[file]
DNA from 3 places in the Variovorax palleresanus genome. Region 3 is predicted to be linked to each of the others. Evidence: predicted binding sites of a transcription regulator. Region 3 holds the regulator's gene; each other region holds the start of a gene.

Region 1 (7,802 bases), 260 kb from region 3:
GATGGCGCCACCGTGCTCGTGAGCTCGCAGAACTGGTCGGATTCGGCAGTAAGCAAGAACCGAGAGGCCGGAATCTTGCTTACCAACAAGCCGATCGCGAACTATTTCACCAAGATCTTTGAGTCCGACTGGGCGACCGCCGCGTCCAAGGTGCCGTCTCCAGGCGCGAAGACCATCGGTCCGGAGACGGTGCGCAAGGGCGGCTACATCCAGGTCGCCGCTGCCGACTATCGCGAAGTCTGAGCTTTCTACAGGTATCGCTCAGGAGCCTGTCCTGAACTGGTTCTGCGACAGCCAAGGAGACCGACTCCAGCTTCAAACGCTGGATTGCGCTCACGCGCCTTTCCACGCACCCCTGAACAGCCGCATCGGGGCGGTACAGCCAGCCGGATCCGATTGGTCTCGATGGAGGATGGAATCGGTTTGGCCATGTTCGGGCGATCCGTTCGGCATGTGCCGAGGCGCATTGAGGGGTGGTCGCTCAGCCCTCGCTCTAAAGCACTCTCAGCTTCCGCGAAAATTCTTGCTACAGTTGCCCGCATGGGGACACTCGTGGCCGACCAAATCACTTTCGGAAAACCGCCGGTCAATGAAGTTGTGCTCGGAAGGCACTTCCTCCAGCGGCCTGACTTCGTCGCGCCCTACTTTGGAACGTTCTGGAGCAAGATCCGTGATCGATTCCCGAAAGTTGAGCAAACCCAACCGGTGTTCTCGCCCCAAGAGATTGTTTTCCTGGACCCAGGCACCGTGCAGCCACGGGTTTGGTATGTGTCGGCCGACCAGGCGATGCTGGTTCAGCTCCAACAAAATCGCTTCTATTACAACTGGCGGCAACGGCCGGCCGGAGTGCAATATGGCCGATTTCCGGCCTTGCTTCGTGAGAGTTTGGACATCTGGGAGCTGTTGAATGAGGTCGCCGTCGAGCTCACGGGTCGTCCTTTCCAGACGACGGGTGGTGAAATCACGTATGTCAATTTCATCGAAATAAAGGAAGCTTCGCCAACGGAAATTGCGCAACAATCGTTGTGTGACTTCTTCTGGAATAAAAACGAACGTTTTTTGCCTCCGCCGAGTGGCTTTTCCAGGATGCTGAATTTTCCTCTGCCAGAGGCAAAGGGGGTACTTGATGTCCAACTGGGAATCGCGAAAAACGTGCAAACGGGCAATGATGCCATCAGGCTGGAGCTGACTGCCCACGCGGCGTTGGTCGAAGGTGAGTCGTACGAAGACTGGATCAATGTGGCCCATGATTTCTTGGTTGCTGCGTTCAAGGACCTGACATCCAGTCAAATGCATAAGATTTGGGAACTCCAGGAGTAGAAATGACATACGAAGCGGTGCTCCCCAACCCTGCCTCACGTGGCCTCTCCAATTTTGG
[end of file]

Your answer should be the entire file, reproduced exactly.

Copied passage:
DNA from 3 places in the Variovorax palleresanus genome. Region 3 is predicted to be linked to each of the others. Evidence: predicted binding sites of a transcription regulator. Region 3 holds the regulator's gene; each other region holds the start of a gene.

Region 1 (7,802 bases), 260 kb from region 3:
GATGGCGCCACCGTGCTCGTGAGCTCGCAGAACTGGTCGGATTCGGCAGTAAGCAAGAACCGAGAGGCCGGAATCTTGCTTACCAACAAGCCGATCGCGAACTATTTCACCAAGATCTTTGAGTCCGACTGGGCGACCGCCGCGTCCAAGGTGCCGTCTCCAGGCGCGAAGACCATCGGTCCGGAGACGGTGCGCAAGGGCGGCTACATCCAGGTCGCCGCTGCCGACTATCGCGAAGTCTGAGCTTTCTACAGGTATCGCTCAGGAGCCTGTCCTGAACTGGTTCTGCGACAGCCAAGGAGACCGACTCCAGCTTCAAACGCTGGATTGCGCTCACGCGCCTTTCCACGCACCCCTGAACAGCCGCATCGGGGCGGTACAGCCAGCCGGATCCGATTGGTCTCGATGGAGGATGGAATCGGTTTGGCCATGTTCGGGCGATCCGTTCGGCATGTGCCGAGGCGCATTGAGGGGTGGTCGCTCAGCCCTCGCTCTAAAGCACTCTCAGCTTCCGCGAAAATTCTTGCTACAGTTGCCCGCATGGGGACACTCGTGGCCGACCAAATCACTTTCGGAAAACCGCCGGTCAATGAAGTTGTGCTCGGAAGGCACTTCCTCCAGCGGCCTGACTTCGTCGCGCCCTACTTTGGAACGTTCTGGAGCAAGATCCGTGATCGATTCCCGAAAGTTGAGCAAACCCAACCGGTGTTCTCGCCCCAAGAGATTGTTTTCCTGGACCCAGGCACCGTGCAGCCACGGGTTTGGTATGTGTCGGCCGACCAGGCGATGCTGGTTCAGCTCCAACAAAATCGCTTCTATTACAACTGGCGGCAACGGCCGGCCGGAGTGCAATATGGCCGATTTCCGGCCTTGCTTCGTGAGAGTTTGGACATCTGGGAGCTGTTGAATGAGGTCGCCGTCGAGCTCACGGGTCGTCCTTTCCAGACGACGGGTGGTGAAATCACGTATGTCAATTTCATCGAAATAAAGGAAGCTTCGCCAACGGAAATTGCGCAACAATCGTTGTGTGACTTCTTCTGGAATAAAAACGAACGTTTTTTGCCTCCGCCGAGTGGCTTTTCCAGGATGCTGAATTTTCCTCTGCCAGAGGCAAAGGGGGTACTTGATGTCCAACTGGGAATCGCGAAAAACGTGCAAACGGGCAATGATGCCATCAGGCTGGAGCTGACTGCCCACGCGGCGTTGGTCGAAGGTGAGTCGTACGAAGACTGGATCAATGTGGCCCATGATTTCTTGGTTGCTGCGTTCAAGGACCTGACATCCAGTCAAATGCATAAGATTTGGGAACTCCAGGAGTAGAAATGACATACGAAGCGGTGCTCCCCAACCCTGCCTCACGTGGCCTCTCCAATTTTGG